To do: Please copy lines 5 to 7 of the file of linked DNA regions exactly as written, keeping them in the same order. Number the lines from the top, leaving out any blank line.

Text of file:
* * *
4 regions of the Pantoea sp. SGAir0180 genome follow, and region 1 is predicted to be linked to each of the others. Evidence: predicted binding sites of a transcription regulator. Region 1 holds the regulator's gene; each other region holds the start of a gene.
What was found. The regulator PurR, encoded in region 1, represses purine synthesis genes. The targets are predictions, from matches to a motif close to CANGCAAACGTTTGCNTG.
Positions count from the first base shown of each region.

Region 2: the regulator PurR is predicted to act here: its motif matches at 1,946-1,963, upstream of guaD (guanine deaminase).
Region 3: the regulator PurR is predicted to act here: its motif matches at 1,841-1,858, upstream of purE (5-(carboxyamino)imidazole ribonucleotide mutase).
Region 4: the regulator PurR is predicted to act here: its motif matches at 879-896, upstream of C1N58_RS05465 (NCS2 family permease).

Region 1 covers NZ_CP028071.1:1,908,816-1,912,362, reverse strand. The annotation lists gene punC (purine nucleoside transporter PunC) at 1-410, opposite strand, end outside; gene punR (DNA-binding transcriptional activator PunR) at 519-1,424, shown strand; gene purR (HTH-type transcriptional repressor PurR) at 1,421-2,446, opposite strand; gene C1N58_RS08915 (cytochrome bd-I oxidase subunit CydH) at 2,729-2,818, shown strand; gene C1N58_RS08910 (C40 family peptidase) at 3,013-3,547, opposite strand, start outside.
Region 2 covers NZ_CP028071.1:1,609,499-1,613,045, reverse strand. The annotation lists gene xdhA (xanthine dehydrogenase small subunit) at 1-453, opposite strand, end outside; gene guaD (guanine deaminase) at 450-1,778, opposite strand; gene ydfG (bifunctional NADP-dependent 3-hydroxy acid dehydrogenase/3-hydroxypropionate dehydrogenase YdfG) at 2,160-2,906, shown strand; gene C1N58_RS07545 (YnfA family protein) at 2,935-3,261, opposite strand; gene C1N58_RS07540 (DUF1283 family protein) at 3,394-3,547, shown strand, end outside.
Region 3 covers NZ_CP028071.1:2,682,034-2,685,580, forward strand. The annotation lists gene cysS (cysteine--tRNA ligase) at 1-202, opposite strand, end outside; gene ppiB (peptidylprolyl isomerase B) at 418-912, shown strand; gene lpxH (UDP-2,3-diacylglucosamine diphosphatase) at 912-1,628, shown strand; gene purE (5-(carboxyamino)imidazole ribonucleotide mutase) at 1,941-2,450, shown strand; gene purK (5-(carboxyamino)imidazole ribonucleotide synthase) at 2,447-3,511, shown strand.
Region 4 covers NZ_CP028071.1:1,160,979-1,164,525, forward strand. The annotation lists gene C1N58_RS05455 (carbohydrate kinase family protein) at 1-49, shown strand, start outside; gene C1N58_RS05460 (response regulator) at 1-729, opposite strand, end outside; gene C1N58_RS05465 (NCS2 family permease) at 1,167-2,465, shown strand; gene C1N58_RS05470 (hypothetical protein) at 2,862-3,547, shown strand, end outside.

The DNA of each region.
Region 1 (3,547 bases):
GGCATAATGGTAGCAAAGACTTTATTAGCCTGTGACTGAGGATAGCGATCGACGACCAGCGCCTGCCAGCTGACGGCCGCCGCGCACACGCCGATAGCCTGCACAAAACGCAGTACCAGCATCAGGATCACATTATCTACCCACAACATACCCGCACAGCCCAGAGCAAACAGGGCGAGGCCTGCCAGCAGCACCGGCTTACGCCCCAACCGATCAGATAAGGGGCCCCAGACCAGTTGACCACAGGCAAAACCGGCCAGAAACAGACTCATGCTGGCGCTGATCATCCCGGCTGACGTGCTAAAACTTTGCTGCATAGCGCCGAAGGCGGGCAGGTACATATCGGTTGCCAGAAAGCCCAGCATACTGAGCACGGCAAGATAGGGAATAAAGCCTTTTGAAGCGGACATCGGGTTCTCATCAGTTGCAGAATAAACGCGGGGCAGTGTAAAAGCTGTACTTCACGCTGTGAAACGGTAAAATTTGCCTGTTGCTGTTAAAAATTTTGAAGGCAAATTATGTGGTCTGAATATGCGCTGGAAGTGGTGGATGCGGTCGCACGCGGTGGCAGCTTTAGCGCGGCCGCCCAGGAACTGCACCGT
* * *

Region 3: the regulator PurR is predicted to act here: its motif matches at 1,841-1,858, upstream of purE (5-(carboxyamino)imidazole ribonucleotide mutase).
Region 4: the regulator PurR is predicted to act here: its motif matches at 879-896, upstream of C1N58_RS05465 (NCS2 family permease).

Region 1 covers NZ_CP028071.1:1,908,816-1,912,362, reverse strand. The annotation lists gene punC (purine nucleoside transporter PunC) at 1-410, opposite strand, end outside; gene punR (DNA-binding transcriptional activator PunR) at 519-1,424, shown strand; gene purR (HTH-type transcriptional repressor PurR) at 1,421-2,446, opposite strand; gene C1N58_RS08915 (cytochrome bd-I oxidase subunit CydH) at 2,729-2,818, shown strand; gene C1N58_RS08910 (C40 family peptidase) at 3,013-3,547, opposite strand, start outside.